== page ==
Imagine that ye addicts of post modern ennui!
More than that, they love what they do, and they take it seriously.
Would they like a chart-topping album, a world tour and the creative kudos that comes from being recognised as rock gods?
Of course they would – seriously who wouldn’t? – but while that is an aspiration, they are also savvy enough to know there is a very real chance they may never get there at all, and so rather than tolerating what many would regard as a halfway house to true musical glory, they own where they are now, live it with a passion and treat it as a calling, a mission.
After all, they make a difference in peoples’ lives, get to play their music, and keep the bonds of friendship strong, and in life that’s a pretty decent roll call of achievements.
And thankfully they know that.
They are also pretty damn funny.
In amongst the drama of saying goodbye to the great love of your life – Tommy agrees to play at the wedding of his ex and one true love, Sara (Bree Turner, Grimm) which exposes what caused the split between the two – there is slapstick humour (behold an important life lesson: be careful where you aim the champagne cork!), scuffles with a rival band called Armageddon It which involves fake British accents and kilts (don’t ask; OK yes do), quips aplenty especially by ballsy events company owner Roxie Rutherford (Melora Hardin, The Office) who envisions an interesting line in earrings and chokers, and sight gags (name me a band who has their meetings on kids’ seats shaped like mushrooms?).
Mixing drama and humour is not an easy thing to do but Wedding Band makes it look effortless, with each element bolstering the other than detracting from it.
The show also manages, and this is truly a miracle of non-Hallmark-esque proportions, to be sweet and endearing without making you feel like you are suffering the sugar rush after effects of ingesting all that leftover Halloween candy you really should have given to the needy children at the orphanage.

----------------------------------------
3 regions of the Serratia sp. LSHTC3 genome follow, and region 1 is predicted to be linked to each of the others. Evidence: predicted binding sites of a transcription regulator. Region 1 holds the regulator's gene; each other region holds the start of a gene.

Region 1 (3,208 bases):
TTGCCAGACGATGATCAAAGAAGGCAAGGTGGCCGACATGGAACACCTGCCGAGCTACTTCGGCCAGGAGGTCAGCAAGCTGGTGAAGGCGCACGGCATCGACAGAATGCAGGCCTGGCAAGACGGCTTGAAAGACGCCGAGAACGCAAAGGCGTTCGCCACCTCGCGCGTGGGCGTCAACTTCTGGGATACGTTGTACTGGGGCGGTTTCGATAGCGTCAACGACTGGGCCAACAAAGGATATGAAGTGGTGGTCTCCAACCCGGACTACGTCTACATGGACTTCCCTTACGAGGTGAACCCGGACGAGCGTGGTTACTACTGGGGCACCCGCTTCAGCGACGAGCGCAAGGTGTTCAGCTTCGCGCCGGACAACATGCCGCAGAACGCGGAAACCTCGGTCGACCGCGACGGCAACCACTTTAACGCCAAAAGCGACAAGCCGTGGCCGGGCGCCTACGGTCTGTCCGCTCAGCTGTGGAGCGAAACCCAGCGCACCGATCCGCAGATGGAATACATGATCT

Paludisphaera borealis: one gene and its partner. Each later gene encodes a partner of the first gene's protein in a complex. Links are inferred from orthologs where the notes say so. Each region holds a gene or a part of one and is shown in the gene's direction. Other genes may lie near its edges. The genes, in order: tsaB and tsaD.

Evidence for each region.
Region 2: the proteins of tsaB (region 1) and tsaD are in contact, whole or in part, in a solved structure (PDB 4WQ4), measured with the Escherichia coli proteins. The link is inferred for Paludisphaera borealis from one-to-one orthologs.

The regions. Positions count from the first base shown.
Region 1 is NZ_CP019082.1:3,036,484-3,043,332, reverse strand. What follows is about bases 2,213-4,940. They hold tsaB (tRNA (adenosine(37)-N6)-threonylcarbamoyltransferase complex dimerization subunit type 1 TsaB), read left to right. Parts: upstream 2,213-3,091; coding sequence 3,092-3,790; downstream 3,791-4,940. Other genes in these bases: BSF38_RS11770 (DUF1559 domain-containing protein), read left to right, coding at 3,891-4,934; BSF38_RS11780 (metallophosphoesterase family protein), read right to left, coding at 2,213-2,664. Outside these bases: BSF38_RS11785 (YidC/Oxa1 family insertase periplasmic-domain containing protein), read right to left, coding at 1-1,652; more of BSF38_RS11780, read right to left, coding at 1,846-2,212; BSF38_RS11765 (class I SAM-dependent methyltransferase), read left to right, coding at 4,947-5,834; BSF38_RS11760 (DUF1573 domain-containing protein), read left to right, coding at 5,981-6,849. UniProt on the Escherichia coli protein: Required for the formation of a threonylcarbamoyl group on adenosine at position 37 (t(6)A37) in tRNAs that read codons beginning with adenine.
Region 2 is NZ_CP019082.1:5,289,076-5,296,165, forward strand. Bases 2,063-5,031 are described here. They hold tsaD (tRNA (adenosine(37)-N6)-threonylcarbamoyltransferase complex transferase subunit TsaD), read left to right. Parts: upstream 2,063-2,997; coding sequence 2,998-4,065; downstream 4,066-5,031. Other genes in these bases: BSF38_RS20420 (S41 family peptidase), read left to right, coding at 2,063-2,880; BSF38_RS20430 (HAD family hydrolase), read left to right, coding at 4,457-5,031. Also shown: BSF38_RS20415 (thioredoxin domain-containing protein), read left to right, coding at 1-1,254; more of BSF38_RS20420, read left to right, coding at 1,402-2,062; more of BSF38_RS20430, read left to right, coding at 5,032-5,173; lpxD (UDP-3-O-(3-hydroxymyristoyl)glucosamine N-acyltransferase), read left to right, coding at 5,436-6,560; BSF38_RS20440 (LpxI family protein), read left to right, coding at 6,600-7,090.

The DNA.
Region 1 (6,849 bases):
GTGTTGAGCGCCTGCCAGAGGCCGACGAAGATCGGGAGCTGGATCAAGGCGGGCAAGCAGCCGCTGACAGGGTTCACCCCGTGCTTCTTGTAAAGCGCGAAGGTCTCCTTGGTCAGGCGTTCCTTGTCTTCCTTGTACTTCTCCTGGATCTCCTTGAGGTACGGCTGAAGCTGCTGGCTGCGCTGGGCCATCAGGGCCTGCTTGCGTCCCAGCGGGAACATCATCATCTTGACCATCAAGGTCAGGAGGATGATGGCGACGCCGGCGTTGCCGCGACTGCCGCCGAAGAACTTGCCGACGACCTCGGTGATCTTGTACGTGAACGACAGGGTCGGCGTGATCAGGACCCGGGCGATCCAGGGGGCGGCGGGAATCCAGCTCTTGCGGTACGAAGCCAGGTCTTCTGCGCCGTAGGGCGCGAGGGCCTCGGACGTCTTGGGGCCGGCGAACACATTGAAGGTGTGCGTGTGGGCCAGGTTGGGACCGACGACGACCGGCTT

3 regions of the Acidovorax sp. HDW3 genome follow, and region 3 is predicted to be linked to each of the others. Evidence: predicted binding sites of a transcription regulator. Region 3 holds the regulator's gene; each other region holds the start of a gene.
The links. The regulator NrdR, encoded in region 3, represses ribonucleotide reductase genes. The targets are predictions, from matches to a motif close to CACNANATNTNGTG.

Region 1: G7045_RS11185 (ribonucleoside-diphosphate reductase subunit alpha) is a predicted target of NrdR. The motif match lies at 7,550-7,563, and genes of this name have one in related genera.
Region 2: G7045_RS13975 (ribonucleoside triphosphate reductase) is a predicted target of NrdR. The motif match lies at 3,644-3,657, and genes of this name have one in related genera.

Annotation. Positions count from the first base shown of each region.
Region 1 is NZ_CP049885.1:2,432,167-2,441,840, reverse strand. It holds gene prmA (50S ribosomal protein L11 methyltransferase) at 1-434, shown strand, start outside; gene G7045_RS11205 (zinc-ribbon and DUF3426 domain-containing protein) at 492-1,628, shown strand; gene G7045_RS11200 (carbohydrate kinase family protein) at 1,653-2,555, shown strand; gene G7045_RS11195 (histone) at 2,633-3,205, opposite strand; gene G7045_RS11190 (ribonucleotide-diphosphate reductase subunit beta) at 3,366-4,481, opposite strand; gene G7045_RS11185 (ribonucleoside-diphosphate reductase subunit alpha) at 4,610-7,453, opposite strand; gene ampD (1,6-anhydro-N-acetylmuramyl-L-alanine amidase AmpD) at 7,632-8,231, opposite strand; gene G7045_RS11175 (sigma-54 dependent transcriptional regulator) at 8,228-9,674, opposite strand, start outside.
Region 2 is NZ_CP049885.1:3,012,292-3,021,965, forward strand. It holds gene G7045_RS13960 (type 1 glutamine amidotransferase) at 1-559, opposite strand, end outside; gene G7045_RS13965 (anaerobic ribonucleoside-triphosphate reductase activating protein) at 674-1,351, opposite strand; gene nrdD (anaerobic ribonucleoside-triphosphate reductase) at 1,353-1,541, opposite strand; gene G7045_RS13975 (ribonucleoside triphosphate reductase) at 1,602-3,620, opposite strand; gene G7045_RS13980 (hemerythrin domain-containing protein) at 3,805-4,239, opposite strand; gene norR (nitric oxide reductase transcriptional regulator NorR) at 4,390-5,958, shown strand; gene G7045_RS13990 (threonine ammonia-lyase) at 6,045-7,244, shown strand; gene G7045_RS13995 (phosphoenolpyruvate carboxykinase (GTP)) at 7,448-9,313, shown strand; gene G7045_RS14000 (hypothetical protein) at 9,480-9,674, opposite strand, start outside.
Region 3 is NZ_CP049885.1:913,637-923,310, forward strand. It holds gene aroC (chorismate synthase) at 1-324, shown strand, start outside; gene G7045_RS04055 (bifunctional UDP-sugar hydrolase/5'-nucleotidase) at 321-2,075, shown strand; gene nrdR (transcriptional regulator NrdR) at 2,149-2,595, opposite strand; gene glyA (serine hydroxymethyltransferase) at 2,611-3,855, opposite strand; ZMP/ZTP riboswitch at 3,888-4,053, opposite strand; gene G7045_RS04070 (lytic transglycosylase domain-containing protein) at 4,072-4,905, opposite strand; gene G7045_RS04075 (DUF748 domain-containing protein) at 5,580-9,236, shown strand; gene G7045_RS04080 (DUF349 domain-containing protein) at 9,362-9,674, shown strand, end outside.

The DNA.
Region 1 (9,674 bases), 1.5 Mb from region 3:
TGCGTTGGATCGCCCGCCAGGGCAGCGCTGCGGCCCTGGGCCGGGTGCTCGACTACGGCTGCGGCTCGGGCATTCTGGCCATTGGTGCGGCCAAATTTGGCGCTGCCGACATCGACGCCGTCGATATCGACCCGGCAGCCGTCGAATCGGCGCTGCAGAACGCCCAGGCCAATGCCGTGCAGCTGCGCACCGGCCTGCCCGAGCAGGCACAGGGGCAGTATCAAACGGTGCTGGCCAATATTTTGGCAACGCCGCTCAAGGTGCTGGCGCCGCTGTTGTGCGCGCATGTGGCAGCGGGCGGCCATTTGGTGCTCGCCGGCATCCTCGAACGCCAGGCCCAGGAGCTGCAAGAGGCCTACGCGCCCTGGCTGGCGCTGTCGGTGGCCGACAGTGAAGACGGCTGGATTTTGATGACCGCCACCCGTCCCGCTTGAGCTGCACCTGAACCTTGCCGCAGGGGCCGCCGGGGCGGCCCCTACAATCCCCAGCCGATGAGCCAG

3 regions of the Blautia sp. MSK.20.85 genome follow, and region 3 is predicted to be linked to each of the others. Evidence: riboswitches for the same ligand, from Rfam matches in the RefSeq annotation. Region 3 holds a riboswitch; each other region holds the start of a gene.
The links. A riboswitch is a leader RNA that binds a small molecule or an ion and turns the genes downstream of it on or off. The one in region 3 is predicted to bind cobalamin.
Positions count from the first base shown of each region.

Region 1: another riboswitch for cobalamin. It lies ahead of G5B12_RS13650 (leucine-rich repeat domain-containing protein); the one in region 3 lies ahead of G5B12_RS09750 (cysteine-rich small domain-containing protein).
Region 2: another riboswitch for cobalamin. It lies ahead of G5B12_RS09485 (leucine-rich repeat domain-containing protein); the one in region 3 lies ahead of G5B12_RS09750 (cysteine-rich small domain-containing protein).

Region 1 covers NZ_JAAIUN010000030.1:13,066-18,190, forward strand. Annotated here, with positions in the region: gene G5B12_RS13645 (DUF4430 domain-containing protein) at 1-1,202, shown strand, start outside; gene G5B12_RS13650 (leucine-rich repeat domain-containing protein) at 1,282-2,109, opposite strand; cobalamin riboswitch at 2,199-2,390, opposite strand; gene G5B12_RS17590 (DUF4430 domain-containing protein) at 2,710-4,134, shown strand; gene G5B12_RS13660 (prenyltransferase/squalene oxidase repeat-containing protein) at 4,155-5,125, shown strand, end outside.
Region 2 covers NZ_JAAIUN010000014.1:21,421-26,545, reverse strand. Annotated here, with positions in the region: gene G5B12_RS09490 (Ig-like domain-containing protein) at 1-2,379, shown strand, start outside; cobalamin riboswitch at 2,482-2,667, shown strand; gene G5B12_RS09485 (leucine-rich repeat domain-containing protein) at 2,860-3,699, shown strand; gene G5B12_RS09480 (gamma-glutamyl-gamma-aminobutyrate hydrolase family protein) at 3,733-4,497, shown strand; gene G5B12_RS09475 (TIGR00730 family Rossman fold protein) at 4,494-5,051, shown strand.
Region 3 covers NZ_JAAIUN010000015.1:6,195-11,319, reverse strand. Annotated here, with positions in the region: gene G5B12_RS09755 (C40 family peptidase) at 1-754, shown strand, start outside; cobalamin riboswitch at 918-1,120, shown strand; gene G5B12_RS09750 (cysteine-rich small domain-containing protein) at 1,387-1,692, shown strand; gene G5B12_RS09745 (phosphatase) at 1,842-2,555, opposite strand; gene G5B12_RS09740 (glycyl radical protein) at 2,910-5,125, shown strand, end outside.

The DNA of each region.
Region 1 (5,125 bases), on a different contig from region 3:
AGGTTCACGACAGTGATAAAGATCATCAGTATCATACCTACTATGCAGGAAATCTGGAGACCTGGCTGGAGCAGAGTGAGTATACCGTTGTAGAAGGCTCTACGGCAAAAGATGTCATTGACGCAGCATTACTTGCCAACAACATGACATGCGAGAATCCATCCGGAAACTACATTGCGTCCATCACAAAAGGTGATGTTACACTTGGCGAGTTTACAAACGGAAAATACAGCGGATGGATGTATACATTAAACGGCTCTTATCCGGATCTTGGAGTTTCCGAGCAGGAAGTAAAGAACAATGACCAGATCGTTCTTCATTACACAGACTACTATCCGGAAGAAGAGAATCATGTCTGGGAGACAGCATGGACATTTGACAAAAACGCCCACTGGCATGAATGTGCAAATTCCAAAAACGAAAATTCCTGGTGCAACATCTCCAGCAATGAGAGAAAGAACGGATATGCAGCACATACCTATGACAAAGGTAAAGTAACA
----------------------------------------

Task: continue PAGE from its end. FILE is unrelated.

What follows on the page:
It is true that there are cliches galore in the show – the douchbag lead singer with a heart (Tommy), the harried dad (Eddie) and his often-irritated wife, Ingrid (Kathryn Fiore, Good Luck Charlie), the ruthless cougar-ish businesswoman (Roxie) and her sweetly ambitious much put upon assistant (Rachel, played by Jenny Wade, American Horror Story), the goofy drummer with grand ideas (Barry) and the quiet much-accomplished type (Steve) – but what show does have them?
It all comes down to how originally you use them, and Wedding Band uses them very well, exhibiting a willingness to play with convention and zig where you might, O wearied viewer you, expect them to zag.
And that is an accomplishment of great import in today’s oft-derivative culture where tropes and memes are often copied but never used imaginatively or improved on.
While I hear that it’s time slot in the USA isn’t the best – 10pm on a Saturday anyone? Yes you club-goer, linger a little before you boogie the night away – you can only hope that anyone who values smart writing, inspired acting, a deft mix of comedy and drama, and awesomely great music will stick around and check out a show that deserves to be around far longer than the time it takes to say “I do”.